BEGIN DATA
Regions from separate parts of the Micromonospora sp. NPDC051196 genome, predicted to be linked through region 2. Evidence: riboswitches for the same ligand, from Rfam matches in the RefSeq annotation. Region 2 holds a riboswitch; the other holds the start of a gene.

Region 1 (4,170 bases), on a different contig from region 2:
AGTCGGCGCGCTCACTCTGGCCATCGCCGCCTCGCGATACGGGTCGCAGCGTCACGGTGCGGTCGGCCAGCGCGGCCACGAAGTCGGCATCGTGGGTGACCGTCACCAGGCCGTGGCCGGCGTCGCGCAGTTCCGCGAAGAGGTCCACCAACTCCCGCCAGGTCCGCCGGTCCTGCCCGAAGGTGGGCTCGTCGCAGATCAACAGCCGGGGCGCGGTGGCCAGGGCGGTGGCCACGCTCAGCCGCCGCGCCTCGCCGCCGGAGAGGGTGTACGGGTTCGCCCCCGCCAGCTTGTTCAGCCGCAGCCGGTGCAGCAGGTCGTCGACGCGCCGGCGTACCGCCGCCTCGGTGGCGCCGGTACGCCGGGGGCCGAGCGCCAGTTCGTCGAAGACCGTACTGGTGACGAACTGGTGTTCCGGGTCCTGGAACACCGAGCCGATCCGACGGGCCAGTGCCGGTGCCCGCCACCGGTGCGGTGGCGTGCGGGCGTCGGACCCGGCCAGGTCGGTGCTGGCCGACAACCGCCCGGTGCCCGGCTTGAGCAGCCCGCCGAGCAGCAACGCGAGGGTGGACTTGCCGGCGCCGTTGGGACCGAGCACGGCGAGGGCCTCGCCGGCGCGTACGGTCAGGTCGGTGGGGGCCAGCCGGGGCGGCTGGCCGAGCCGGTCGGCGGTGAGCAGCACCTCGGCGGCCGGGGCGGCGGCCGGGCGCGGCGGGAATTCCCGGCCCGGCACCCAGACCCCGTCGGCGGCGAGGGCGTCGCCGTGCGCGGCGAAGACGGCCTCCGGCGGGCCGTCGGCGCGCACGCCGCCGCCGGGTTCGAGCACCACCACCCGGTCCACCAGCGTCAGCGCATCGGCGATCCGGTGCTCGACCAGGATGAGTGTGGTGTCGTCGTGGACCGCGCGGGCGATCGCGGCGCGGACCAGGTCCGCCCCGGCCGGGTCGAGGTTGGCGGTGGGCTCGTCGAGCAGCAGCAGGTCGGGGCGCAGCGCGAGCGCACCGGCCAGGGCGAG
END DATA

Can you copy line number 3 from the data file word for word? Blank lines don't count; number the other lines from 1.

AGTCGGCGCGCTCACTCTGGCCATCGCCGCCTCGCGATACGGGTCGCAGCGTCACGGTGCGGTCGGCCAGCGCGGCCACGAAGTCGGCATCGTGGGTGACCGTCACCAGGCCGTGGCCGGCGTCGCGCAGTTCCGCGAAGAGGTCCACCAACTCCCGCCAGGTCCGCCGGTCCTGCCCGAAGGTGGGCTCGTCGCAGATCAACAGCCGGGGCGCGGTGGCCAGGGCGGTGGCCACGCTCAGCCGCCGCGCCTCGCCGCCGGAGAGGGTGTACGGGTTCGCCCCCGCCAGCTTGTTCAGCCGCAGCCGGTGCAGCAGGTCGTCGACGCGCCGGCGTACCGCCGCCTCGGTGGCGCCGGTACGCCGGGGGCCGAGCGCCAGTTCGTCGAAGACCGTACTGGTGACGAACTGGTGTTCCGGGTCCTGGAACACCGAGCCGATCCGACGGGCCAGTGCCGGTGCCCGCCACCGGTGCGGTGGCGTGCGGGCGTCGGACCCGGCCAGGTCGGTGCTGGCCGACAACCGCCCGGTGCCCGGCTTGAGCAGCCCGCCGAGCAGCAACGCGAGGGTGGACTTGCCGGCGCCGTTGGGACCGAGCACGGCGAGGGCCTCGCCGGCGCGTACGGTCAGGTCGGTGGGGGCCAGCCGGGGCGGCTGGCCGAGCCGGTCGGCGGTGAGCAGCACCTCGGCGGCCGGGGCGGCGGCCGGGCGCGGCGGGAATTCCCGGCCCGGCACCCAGACCCCGTCGGCGGCGAGGGCGTCGCCGTGCGCGGCGAAGACGGCCTCCGGCGGGCCGTCGGCGCGCACGCCGCCGCCGGGTTCGAGCACCACCACCCGGTCCACCAGCGTCAGCGCATCGGCGATCCGGTGCTCGACCAGGATGAGTGTGGTGTCGTCGTGGACCGCGCGGGCGATCGCGGCGCGGACCAGGTCCGCCCCGGCCGGGTCGAGGTTGGCGGTGGGCTCGTCGAGCAGCAGCAGGTCGGGGCGCAGCGCGAGCGCACCGGCCAGGGCGAG